Back to School: What Is the Purpose of Public Education?
Across the country, the challenges of growing extremism, xenophobia, violence and filter bubbles, alongside a lack of mutual understanding and collective responsibility, plague communities and the country at large. Can public education be a part of the solution, or will it crumble in today’s political climate?
Over the last 30 years, education reform has drastically changed American schools: The slashing of public dollars, the backlash against racial integration, test-and-punish policies, and other shifts have increased inequities and caused other divisions within our public school system. In just the past decade, the per-student funding gap between rich and poor schools has grown 44 percent, and public schools are more segregated by race and class today than they were shortly after the landmark Brown v. Board of Education Supreme Court decision. The Trump administration heralds school choice and vouchers as the best solution to issues facing education, but access to and the quality of these systems are hotly debated.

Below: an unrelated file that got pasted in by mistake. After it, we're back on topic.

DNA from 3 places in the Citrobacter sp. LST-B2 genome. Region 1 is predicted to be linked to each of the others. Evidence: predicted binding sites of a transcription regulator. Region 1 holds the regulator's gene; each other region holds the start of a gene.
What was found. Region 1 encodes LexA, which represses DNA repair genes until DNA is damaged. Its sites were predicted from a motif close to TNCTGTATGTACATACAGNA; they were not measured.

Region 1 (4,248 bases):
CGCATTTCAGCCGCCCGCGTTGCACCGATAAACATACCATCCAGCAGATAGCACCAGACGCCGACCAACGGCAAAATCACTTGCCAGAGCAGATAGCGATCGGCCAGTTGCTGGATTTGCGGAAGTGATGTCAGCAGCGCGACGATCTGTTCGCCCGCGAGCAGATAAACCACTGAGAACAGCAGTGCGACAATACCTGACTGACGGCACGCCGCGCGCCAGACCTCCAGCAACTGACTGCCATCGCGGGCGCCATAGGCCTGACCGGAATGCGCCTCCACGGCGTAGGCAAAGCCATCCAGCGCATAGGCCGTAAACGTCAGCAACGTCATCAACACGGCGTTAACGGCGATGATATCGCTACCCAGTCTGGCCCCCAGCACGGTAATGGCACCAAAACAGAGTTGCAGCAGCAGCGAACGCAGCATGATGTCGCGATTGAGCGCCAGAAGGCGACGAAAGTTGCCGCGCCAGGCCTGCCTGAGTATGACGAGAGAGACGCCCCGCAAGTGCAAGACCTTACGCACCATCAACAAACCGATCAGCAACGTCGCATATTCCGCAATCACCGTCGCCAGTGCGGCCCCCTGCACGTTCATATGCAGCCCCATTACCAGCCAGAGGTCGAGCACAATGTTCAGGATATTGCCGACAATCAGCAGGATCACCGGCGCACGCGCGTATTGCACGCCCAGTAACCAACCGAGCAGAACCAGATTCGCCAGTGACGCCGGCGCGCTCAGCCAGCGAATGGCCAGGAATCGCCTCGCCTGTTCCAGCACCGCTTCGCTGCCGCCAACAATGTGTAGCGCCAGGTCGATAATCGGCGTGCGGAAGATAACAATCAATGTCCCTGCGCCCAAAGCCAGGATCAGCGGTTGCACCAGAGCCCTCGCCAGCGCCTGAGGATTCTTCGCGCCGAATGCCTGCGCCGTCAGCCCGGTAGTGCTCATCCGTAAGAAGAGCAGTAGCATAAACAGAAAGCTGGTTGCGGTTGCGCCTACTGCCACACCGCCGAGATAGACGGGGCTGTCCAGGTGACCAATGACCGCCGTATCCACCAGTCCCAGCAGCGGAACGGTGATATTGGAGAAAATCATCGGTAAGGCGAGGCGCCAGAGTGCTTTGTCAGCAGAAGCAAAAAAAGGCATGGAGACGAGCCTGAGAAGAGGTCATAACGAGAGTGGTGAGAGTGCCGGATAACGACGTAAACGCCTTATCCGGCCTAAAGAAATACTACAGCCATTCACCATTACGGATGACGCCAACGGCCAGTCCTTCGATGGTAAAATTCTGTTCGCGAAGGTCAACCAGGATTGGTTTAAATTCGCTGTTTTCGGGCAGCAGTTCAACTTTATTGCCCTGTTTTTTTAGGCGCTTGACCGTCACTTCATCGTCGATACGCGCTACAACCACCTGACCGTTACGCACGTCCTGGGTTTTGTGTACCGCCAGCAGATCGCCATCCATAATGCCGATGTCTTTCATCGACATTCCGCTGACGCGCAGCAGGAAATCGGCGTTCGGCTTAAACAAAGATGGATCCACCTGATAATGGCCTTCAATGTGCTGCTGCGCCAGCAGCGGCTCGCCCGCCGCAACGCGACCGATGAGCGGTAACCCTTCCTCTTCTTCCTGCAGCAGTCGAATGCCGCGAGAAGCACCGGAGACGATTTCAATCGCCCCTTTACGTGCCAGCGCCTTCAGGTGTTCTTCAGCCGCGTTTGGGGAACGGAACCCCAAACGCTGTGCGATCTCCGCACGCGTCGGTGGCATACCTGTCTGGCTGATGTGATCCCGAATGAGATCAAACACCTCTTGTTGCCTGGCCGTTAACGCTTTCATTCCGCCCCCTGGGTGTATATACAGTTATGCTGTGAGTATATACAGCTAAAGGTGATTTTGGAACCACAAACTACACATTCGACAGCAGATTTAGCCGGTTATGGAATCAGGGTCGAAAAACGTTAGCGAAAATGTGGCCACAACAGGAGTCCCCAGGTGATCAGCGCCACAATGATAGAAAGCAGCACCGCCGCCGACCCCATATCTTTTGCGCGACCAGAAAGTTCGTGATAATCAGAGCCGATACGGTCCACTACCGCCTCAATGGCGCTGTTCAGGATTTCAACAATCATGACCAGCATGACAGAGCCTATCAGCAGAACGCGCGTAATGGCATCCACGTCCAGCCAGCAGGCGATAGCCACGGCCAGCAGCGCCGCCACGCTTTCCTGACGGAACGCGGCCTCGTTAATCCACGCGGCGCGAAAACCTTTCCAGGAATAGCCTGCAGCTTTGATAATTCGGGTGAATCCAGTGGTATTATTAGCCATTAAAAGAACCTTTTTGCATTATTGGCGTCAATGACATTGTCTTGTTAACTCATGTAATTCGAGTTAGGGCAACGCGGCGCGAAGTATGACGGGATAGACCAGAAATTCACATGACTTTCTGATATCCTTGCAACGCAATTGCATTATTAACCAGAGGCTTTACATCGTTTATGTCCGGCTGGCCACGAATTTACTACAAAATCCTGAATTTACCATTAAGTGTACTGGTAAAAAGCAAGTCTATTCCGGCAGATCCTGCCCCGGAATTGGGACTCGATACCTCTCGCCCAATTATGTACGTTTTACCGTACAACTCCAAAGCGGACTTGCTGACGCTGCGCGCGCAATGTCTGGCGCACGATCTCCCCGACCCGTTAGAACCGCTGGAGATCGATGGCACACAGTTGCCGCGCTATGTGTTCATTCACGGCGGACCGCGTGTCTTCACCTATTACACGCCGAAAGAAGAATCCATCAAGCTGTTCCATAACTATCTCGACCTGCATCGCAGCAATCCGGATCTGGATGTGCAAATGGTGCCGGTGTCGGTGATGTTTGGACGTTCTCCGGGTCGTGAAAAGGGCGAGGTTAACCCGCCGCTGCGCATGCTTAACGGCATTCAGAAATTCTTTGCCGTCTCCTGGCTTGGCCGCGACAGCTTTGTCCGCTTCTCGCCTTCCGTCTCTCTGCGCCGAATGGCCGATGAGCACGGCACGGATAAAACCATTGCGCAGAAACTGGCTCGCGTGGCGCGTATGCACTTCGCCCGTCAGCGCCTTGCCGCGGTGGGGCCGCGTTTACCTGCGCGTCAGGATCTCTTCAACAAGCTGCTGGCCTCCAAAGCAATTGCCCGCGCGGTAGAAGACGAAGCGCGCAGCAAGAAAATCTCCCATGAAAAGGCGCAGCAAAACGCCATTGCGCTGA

This leaves the American public with lots of questions: Can the promise of public education stand up to the current state of the country? Are there ways to uphold public schools as a bastion of democracy, civic engagement and inclusion? How can parents and citizens help revive the promise of public education? How can choice policies improve to serve disabled students, black children and English learners more equitably?
Join Nikole Hannah-Jones, New York Times Magazine journalist, and Kristina Rizga, Mother Jones reporter and author of Mission High, as they reflect on their extensive reporting in schools—as well as their personal experiences. As they look ahead to the future of schools in America, Hannah-Jones and Rizga will highlight the key, largely invisible forces that are slowly eroding the promise of public education and the intentions and money that drive some of these promises.
Investigative Reporter, The New York Times Magazine
Education Correspondent, Mother Jones; Author, Mission High—Moderator